Global Request Rate Limiting: Valid or Footgun?

Oct 26 2023

Lack of HTTP request rate limiting has been a staple low severity finding in penetration test reports for as long as I can remember. OWASP called it API4:2019 Lack of Resources & Rate Limiting in the 2019 API Top 10 and refined it to API4:2023 Unrestricted Resource Consumption in 2023. Is this still a good idea, or are we more likely to shoot ourselves in the foot with it?


  • Global HTTP request rate limiting comes with the risk of legitimate users being blocked because of some change you don’t necessarily control, like being featured by a big link aggregation site, or maybe just a particularly effective marketing campaign.
  • Rate limiting specific functionality to protect against known attacks can be a better option. This works when you know your threat model.
  • Monitoring and alerting on unusual request rates is super valuable.
  • Security should enable legitimate users to do what they need to do in a safe way. Blocking requests because too many users are on a single IP address doesn’t enable users or security effectively.

Classic request rate limiting (which we’re talking about here) is counting the number of HTTP requests made by an IP address, and if it reaches some limit block further requests for a little while. This sounds great as long as the limit is above what a normal set of users would do from their shared IP address. If an attacker comes along and starts guessing usernames before a password spraying attack, or exploits some broken access controls to pull large amounts of data down by incrementing an entity ID somewhere, then strict rate limiting will frustrate this attack right?

Well kind of! It will slow the attack down but not prevent it, and if the attacker is using a botnet and cycling through 2000 IP addresses (pretty common these days), then you’re out of luck entirely. Editors note: Other less sketchy options, such as using an AWS API Gateway for egress traffic or using something like TOR to cycle your source IP also exist.

During a pentest, we have limited time to get things done and if we’re slowed down by rate limiting it’s a big deal. Real attackers on the other hand, will often run slow attacks regardless of rate limiting to decrease the chances they’re discovered before they finish and are often happy if an attack takes a few days or weeks if they don’t have to baby sit it. This means rate limiting can end up frustrating the pentesters legitimately trying to secure your platform, while having a negligible impact on the actual bad-guys.

We’ve advised on real world versions of these attacks over the last couple years and rate limiting can be a useful short term band aid, but isn’t a real fix to the problem. How do you really prevent password spraying and data theft through missing access controls? You enforce some form of multi-factor authentication (even a “verify your login from this new device” link in an email makes a huge difference), and carefully design, implement, and audit your access controls. I’d call those the minimum, but properly mitigating those attacks is a whole set of other articles and doing it well depends on the specifics of your website or application.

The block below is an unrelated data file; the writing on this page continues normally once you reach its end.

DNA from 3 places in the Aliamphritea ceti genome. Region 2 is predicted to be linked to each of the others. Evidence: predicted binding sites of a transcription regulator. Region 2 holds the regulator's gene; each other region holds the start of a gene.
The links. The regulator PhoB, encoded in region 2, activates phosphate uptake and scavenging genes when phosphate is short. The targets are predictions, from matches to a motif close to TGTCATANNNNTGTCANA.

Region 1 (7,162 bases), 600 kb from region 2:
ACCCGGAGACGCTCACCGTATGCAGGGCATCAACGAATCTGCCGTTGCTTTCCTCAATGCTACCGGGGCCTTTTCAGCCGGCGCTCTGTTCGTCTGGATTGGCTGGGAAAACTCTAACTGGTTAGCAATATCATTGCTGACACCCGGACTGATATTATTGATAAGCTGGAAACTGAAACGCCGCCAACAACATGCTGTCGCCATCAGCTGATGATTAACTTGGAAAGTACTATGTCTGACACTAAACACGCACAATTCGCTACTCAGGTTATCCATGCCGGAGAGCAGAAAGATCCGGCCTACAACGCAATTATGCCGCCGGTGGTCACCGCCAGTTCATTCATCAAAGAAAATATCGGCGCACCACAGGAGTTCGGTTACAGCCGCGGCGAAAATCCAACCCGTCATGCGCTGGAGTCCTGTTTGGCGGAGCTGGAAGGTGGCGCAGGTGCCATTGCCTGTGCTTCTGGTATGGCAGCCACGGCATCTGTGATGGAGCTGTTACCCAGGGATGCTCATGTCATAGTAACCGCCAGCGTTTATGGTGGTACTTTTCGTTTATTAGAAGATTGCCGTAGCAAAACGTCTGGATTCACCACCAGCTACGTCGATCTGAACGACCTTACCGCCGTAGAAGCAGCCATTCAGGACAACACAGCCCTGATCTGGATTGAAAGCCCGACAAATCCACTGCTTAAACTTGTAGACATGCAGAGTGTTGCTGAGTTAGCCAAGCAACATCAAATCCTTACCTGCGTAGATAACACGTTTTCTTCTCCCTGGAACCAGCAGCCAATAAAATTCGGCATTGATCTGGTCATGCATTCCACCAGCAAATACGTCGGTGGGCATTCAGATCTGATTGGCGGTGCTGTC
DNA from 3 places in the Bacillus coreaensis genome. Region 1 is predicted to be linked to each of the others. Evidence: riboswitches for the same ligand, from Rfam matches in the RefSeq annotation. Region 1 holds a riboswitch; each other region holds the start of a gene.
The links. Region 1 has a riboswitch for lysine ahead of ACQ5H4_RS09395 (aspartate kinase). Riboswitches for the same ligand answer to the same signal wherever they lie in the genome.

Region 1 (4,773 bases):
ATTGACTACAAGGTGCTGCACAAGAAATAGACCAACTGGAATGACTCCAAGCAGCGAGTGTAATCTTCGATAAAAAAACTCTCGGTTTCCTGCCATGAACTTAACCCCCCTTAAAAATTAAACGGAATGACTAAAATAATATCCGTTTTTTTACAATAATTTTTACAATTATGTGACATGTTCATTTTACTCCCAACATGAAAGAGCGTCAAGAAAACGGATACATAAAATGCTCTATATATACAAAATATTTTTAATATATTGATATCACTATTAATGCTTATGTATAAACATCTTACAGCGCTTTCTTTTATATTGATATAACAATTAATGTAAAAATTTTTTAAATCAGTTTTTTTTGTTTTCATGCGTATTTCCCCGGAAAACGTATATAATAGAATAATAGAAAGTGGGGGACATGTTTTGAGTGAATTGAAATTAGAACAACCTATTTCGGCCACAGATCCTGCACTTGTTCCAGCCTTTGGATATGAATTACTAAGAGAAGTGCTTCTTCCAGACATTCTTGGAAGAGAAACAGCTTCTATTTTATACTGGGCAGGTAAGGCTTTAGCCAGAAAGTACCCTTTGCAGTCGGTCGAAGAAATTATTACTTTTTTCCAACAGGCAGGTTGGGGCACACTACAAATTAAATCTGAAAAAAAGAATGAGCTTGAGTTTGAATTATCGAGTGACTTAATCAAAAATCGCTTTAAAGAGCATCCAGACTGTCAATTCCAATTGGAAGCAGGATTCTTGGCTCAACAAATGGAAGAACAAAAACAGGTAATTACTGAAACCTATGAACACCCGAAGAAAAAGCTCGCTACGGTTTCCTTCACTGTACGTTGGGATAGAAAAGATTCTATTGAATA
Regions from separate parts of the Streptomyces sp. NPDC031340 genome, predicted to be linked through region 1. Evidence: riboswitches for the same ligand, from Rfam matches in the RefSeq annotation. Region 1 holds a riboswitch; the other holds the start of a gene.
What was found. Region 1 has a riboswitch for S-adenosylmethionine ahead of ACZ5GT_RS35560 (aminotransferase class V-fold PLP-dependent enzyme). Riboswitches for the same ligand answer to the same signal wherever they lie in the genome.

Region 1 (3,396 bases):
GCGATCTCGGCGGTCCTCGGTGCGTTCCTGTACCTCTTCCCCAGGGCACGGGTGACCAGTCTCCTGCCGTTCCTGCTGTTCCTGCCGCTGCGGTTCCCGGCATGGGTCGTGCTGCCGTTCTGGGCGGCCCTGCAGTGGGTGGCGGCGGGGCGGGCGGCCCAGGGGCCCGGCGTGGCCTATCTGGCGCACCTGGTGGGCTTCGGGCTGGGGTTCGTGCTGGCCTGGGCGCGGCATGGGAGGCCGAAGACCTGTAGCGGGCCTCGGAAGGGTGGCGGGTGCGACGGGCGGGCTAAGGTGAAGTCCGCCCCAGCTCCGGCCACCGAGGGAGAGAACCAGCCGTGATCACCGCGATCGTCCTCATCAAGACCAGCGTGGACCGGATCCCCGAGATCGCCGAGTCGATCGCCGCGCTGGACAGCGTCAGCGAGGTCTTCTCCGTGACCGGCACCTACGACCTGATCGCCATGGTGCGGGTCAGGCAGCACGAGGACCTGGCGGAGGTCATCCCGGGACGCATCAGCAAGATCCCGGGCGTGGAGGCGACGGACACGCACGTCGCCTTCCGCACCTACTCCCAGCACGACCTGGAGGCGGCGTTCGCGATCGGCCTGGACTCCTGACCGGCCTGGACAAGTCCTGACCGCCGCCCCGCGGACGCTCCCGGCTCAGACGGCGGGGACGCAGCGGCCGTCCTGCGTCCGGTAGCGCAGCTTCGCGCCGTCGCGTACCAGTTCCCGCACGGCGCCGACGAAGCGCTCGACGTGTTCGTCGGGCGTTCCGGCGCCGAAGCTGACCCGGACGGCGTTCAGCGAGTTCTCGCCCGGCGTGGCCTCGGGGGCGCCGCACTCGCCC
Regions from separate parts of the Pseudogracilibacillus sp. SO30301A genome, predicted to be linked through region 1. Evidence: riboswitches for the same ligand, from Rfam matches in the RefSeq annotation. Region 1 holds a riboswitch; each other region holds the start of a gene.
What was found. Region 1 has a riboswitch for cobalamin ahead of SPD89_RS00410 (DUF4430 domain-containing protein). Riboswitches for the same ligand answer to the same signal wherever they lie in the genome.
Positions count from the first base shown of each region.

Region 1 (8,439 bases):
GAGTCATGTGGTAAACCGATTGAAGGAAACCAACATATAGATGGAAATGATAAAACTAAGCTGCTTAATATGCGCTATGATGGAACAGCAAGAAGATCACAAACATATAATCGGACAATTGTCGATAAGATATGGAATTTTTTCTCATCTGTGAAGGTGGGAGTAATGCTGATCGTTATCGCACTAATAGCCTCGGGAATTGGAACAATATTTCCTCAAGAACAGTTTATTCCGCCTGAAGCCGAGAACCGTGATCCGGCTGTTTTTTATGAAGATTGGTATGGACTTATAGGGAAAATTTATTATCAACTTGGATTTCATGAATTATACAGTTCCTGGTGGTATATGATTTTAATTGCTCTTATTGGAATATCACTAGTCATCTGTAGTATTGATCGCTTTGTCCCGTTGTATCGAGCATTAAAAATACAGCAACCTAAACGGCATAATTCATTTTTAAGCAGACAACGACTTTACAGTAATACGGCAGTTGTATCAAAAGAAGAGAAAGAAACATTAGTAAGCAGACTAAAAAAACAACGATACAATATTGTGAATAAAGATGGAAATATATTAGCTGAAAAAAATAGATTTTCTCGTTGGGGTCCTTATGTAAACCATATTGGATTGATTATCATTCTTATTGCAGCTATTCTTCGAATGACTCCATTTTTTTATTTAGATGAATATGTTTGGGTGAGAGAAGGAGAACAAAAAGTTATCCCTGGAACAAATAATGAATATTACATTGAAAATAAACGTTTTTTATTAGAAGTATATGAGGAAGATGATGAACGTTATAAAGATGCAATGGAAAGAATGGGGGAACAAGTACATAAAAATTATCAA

Let’s talk about the “footgun” aspect of request rate limiting. Let’s say you set a limiting for 50 req/sec from a single IP address, and then your site becomes popular with a large workplace or university, or with users on a ISP that uses CGNAT where lots of users share an IP address (looking at you, mobile ISPs). Maybe you’ve just launched a shiny new marketing campaign. Suddenly some users will start getting blocked, and if you’re not monitoring/alerting on this, the first you’ll know is if someone starts complaining.

So, where does request rate limiting really come into play? To mitigate specific attacks, and when in monitor-only mode, as a possible indicator of attack. If you normally get 2000 request per sec, then suddenly are getting 20,000 something is up! Did some news aggregation site just link to you (yay), or is your customer data flying out the door because of broken access controls (not yay)? You probably have functionality that you expect to be not be used super often and will be a target for attack. Think password reset, user registration, newsletter signup, contact forms etc. These are certainly things you want to rate limit (per IP or per user account), or use some kind of anti-automation on (bot detection, CAPTCHA, etc), depending on what your threat model looks like. This will also depend on and what will be usable for your technology stack, functionality, and users. If you do implement rate limiting, you should have alerting that triggers before this happens and provide graceful fall-back or nice error messages for users that hit the rate limits.

Good security should enable legitimate users to do what they need to do in a safe way. Blocking requests because too many users are on a single IP address doesn’t enable users or security effectively. If we’re smart about it, we can avoid blocking legitimate users and enable growth while mitigating real-world attacks where rate limiting may or may not feature as a security control.

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